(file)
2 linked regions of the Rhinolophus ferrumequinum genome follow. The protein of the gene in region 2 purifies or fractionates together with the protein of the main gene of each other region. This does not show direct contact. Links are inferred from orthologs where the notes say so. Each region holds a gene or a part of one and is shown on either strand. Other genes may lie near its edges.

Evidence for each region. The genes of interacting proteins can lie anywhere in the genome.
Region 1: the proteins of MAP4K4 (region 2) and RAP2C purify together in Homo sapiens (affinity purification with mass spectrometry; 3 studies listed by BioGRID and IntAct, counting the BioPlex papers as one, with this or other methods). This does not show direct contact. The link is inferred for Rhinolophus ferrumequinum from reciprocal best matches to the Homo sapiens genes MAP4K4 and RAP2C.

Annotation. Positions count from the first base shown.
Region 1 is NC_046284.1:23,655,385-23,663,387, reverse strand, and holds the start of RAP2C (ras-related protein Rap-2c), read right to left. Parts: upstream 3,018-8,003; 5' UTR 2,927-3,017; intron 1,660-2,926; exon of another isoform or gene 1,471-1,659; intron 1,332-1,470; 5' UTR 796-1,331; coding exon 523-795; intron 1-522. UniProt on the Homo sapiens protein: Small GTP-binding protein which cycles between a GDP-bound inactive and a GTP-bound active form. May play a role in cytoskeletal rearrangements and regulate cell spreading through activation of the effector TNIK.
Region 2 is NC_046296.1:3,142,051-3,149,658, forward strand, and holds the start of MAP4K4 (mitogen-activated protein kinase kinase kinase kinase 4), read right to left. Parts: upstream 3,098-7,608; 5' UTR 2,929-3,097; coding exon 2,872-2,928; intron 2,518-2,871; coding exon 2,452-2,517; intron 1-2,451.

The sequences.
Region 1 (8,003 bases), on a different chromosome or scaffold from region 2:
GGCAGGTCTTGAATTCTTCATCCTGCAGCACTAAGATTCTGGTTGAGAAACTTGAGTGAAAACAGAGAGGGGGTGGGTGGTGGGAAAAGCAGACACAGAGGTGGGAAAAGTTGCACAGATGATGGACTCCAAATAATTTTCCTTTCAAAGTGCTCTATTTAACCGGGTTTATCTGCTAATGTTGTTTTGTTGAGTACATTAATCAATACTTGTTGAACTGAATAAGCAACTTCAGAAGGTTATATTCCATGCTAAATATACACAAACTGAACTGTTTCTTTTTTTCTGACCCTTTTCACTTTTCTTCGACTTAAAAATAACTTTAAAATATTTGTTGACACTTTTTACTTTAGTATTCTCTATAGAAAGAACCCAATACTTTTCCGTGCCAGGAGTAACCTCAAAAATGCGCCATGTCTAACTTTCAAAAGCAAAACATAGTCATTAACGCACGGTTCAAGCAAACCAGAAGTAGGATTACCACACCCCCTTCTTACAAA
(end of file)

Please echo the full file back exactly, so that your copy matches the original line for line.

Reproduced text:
2 linked regions of the Rhinolophus ferrumequinum genome follow. The protein of the gene in region 2 purifies or fractionates together with the protein of the main gene of each other region. This does not show direct contact. Links are inferred from orthologs where the notes say so. Each region holds a gene or a part of one and is shown on either strand. Other genes may lie near its edges.

Evidence for each region. The genes of interacting proteins can lie anywhere in the genome.
Region 1: the proteins of MAP4K4 (region 2) and RAP2C purify together in Homo sapiens (affinity purification with mass spectrometry; 3 studies listed by BioGRID and IntAct, counting the BioPlex papers as one, with this or other methods). This does not show direct contact. The link is inferred for Rhinolophus ferrumequinum from reciprocal best matches to the Homo sapiens genes MAP4K4 and RAP2C.

Annotation. Positions count from the first base shown.
Region 1 is NC_046284.1:23,655,385-23,663,387, reverse strand, and holds the start of RAP2C (ras-related protein Rap-2c), read right to left. Parts: upstream 3,018-8,003; 5' UTR 2,927-3,017; intron 1,660-2,926; exon of another isoform or gene 1,471-1,659; intron 1,332-1,470; 5' UTR 796-1,331; coding exon 523-795; intron 1-522. UniProt on the Homo sapiens protein: Small GTP-binding protein which cycles between a GDP-bound inactive and a GTP-bound active form. May play a role in cytoskeletal rearrangements and regulate cell spreading through activation of the effector TNIK.
Region 2 is NC_046296.1:3,142,051-3,149,658, forward strand, and holds the start of MAP4K4 (mitogen-activated protein kinase kinase kinase kinase 4), read right to left. Parts: upstream 3,098-7,608; 5' UTR 2,929-3,097; coding exon 2,872-2,928; intron 2,518-2,871; coding exon 2,452-2,517; intron 1-2,451.

The sequences.
Region 1 (8,003 bases), on a different chromosome or scaffold from region 2:
GGCAGGTCTTGAATTCTTCATCCTGCAGCACTAAGATTCTGGTTGAGAAACTTGAGTGAAAACAGAGAGGGGGTGGGTGGTGGGAAAAGCAGACACAGAGGTGGGAAAAGTTGCACAGATGATGGACTCCAAATAATTTTCCTTTCAAAGTGCTCTATTTAACCGGGTTTATCTGCTAATGTTGTTTTGTTGAGTACATTAATCAATACTTGTTGAACTGAATAAGCAACTTCAGAAGGTTATATTCCATGCTAAATATACACAAACTGAACTGTTTCTTTTTTTCTGACCCTTTTCACTTTTCTTCGACTTAAAAATAACTTTAAAATATTTGTTGACACTTTTTACTTTAGTATTCTCTATAGAAAGAACCCAATACTTTTCCGTGCCAGGAGTAACCTCAAAAATGCGCCATGTCTAACTTTCAAAAGCAAAACATAGTCATTAACGCACGGTTCAAGCAAACCAGAAGTAGGATTACCACACCCCCTTCTTACAAA